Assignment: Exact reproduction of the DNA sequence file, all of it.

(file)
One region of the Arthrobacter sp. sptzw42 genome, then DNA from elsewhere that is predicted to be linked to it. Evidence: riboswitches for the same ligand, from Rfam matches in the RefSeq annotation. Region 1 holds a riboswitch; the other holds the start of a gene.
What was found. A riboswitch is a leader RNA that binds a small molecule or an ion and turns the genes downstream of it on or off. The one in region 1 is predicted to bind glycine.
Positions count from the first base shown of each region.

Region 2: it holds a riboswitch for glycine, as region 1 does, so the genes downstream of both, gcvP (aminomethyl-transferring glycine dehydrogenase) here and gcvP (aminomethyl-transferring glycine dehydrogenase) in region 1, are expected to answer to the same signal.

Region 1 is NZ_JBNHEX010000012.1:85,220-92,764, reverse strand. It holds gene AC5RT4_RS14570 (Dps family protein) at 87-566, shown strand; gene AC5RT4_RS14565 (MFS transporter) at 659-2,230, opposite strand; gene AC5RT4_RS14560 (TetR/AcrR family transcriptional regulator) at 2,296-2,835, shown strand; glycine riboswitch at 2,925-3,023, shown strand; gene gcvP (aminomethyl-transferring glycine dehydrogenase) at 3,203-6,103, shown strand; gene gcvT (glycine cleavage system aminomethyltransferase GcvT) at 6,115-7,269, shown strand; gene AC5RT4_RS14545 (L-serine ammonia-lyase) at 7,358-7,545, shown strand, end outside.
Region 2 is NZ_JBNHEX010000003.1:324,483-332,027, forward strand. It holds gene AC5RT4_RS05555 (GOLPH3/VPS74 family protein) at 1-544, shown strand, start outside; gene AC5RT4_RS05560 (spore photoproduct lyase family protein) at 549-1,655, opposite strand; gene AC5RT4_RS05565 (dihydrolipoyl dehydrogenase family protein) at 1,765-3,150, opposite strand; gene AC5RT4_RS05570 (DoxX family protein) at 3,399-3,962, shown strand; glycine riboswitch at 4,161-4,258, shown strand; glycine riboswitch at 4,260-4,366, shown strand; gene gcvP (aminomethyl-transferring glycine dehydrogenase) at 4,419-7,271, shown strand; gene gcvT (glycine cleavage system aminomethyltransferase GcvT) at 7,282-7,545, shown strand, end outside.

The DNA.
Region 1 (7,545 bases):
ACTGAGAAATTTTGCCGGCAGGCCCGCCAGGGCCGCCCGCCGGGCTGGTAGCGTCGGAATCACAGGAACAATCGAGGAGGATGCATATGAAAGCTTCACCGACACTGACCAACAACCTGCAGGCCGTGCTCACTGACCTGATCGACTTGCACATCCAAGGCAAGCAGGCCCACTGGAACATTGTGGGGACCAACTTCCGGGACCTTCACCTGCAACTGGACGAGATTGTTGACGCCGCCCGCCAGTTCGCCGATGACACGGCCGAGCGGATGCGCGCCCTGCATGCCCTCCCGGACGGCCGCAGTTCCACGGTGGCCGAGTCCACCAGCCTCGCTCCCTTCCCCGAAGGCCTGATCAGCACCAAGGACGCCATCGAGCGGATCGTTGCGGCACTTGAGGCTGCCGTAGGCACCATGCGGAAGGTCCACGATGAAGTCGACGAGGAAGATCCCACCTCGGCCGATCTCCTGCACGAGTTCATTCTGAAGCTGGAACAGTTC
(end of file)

One region of the Arthrobacter sp. sptzw42 genome, then DNA from elsewhere that is predicted to be linked to it. Evidence: riboswitches for the same ligand, from Rfam matches in the RefSeq annotation. Region 1 holds a riboswitch; the other holds the start of a gene.
What was found. A riboswitch is a leader RNA that binds a small molecule or an ion and turns the genes downstream of it on or off. The one in region 1 is predicted to bind glycine.
Positions count from the first base shown of each region.

Region 2: it holds a riboswitch for glycine, as region 1 does, so the genes downstream of both, gcvP (aminomethyl-transferring glycine dehydrogenase) here and gcvP (aminomethyl-transferring glycine dehydrogenase) in region 1, are expected to answer to the same signal.

Region 1 is NZ_JBNHEX010000012.1:85,220-92,764, reverse strand. It holds gene AC5RT4_RS14570 (Dps family protein) at 87-566, shown strand; gene AC5RT4_RS14565 (MFS transporter) at 659-2,230, opposite strand; gene AC5RT4_RS14560 (TetR/AcrR family transcriptional regulator) at 2,296-2,835, shown strand; glycine riboswitch at 2,925-3,023, shown strand; gene gcvP (aminomethyl-transferring glycine dehydrogenase) at 3,203-6,103, shown strand; gene gcvT (glycine cleavage system aminomethyltransferase GcvT) at 6,115-7,269, shown strand; gene AC5RT4_RS14545 (L-serine ammonia-lyase) at 7,358-7,545, shown strand, end outside.
Region 2 is NZ_JBNHEX010000003.1:324,483-332,027, forward strand. It holds gene AC5RT4_RS05555 (GOLPH3/VPS74 family protein) at 1-544, shown strand, start outside; gene AC5RT4_RS05560 (spore photoproduct lyase family protein) at 549-1,655, opposite strand; gene AC5RT4_RS05565 (dihydrolipoyl dehydrogenase family protein) at 1,765-3,150, opposite strand; gene AC5RT4_RS05570 (DoxX family protein) at 3,399-3,962, shown strand; glycine riboswitch at 4,161-4,258, shown strand; glycine riboswitch at 4,260-4,366, shown strand; gene gcvP (aminomethyl-transferring glycine dehydrogenase) at 4,419-7,271, shown strand; gene gcvT (glycine cleavage system aminomethyltransferase GcvT) at 7,282-7,545, shown strand, end outside.

The DNA.
Region 1 (7,545 bases):
ACTGAGAAATTTTGCCGGCAGGCCCGCCAGGGCCGCCCGCCGGGCTGGTAGCGTCGGAATCACAGGAACAATCGAGGAGGATGCATATGAAAGCTTCACCGACACTGACCAACAACCTGCAGGCCGTGCTCACTGACCTGATCGACTTGCACATCCAAGGCAAGCAGGCCCACTGGAACATTGTGGGGACCAACTTCCGGGACCTTCACCTGCAACTGGACGAGATTGTTGACGCCGCCCGCCAGTTCGCCGATGACACGGCCGAGCGGATGCGCGCCCTGCATGCCCTCCCGGACGGCCGCAGTTCCACGGTGGCCGAGTCCACCAGCCTCGCTCCCTTCCCCGAAGGCCTGATCAGCACCAAGGACGCCATCGAGCGGATCGTTGCGGCACTTGAGGCTGCCGTAGGCACCATGCGGAAGGTCCACGATGAAGTCGACGAGGAAGATCCCACCTCGGCCGATCTCCTGCACGAGTTCATTCTGAAGCTGGAACAGTTC